So when you have those credentials, it’s probably easy to tell consumers, “Google Glass is not there yet.” Yes, he said it. It’s not something you hear often from someone who makes a living in this field.
Out of the than 233 mobile devices out there, Sugaya talked about 10 smart glasses and smart watches as well as other wearables.
Making anything work is easy, but it’s more than that. The bigger question should be, “Will people use it? What are we looking for here in terms of the complexity of the challenge? What’s the real challenge here?”
Let’s put it this way, Sugaya insisted: Unless you can stick Google search in your brain, it’s not a wearable.
Setting a high standard is clearly in Sugaya’s mind, as he proceeds to share us his insights on the following wearables:
“Google Glass: ‘Fashionable-ish’,” but “not there yet”
Vusix M100: “Don’t ever use it”
Epson Moverio BT200: Originally designed for media consumption, it’s popular in Japan where you can watch a movie on its packed trains. “It’s a tad clunky, but when it comes to virtual reality this is the best one out there”
Oculus Rift: Immersive in its virtual reality capabilities, “but it’s not a wearable because you won’t wear it outside. It’s completely for consumers, an entertainment device”
Avegant Glyph: Not virtual reality and not augmented reality, but somewhere in between. “It doesn’t have a world in enterprise; for consumers, yes.”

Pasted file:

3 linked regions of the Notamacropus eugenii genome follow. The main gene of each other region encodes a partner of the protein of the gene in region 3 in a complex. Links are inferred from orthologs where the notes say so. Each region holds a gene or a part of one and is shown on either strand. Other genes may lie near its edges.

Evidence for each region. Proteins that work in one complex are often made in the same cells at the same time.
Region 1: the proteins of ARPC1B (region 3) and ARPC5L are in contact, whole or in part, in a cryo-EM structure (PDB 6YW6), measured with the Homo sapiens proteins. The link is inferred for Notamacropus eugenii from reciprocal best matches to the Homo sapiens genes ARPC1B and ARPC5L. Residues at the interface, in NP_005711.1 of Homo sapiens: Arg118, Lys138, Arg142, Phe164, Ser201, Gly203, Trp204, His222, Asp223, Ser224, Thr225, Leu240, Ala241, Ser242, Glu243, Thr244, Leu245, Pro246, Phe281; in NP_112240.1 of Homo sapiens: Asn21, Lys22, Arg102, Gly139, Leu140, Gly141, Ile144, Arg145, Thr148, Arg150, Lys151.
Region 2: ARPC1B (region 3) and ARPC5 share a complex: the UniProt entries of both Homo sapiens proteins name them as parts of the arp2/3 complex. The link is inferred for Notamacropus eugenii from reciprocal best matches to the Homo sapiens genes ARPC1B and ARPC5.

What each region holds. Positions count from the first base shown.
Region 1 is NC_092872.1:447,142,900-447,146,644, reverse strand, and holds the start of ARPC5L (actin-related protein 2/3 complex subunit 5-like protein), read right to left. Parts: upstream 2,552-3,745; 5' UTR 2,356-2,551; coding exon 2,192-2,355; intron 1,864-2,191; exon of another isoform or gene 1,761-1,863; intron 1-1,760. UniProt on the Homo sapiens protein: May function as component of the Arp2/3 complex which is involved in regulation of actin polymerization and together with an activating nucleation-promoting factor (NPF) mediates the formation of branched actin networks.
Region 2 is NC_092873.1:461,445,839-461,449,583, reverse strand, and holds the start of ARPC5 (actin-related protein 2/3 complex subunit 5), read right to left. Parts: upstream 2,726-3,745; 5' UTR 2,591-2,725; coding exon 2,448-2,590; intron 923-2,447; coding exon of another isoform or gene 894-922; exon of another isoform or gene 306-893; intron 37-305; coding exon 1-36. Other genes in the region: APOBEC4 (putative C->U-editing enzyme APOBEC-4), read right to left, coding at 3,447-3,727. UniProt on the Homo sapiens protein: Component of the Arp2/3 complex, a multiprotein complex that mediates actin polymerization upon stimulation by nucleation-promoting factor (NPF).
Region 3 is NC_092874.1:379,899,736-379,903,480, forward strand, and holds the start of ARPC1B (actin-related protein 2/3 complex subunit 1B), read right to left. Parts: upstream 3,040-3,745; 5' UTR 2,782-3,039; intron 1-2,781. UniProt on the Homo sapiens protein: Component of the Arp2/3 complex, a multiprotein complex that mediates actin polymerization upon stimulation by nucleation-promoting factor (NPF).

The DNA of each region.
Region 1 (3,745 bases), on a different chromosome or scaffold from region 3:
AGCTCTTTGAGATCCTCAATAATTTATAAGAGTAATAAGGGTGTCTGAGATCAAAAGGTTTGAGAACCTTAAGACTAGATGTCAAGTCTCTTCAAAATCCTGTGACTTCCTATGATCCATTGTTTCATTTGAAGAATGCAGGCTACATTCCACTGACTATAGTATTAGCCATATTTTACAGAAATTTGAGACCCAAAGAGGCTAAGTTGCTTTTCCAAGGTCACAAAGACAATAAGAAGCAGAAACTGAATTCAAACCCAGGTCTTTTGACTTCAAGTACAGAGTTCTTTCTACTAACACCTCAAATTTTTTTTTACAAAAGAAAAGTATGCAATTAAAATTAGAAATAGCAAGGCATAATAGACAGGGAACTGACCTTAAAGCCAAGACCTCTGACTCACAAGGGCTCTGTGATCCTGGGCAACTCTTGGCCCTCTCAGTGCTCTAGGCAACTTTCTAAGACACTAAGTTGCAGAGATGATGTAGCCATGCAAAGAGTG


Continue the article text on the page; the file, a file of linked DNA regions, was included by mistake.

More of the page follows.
Sugaya is challenging our expectations of what wearables need to be. By saying it in public, he has put the problem out there for everyone to think of a solution. In terms of our physical interaction with the world, he said we need to consider different head sizes, interpupils and viewbox (where our eyes can be).
For smart glasses, Sugaya suggests looking into how cameras and motion captures work, as you also figure out the camera’s variable position relative to eyes and depth. Figuring out input (gesture-based) functions, he added, is an interesting UX challenge. For head tracking, the following three head gestures must be considered: “Roll is unnatural. Yaw is unreliable. Pitch is awesome. Stay away from Yaw.”
The perennial technical challenges: battery life and Wi-Fi. A wearable has to be online all the time, not only when there’s Wi-Fi.
Two “smartwatches” have addressed battery life: Toq by Qualcomm and Fitbit.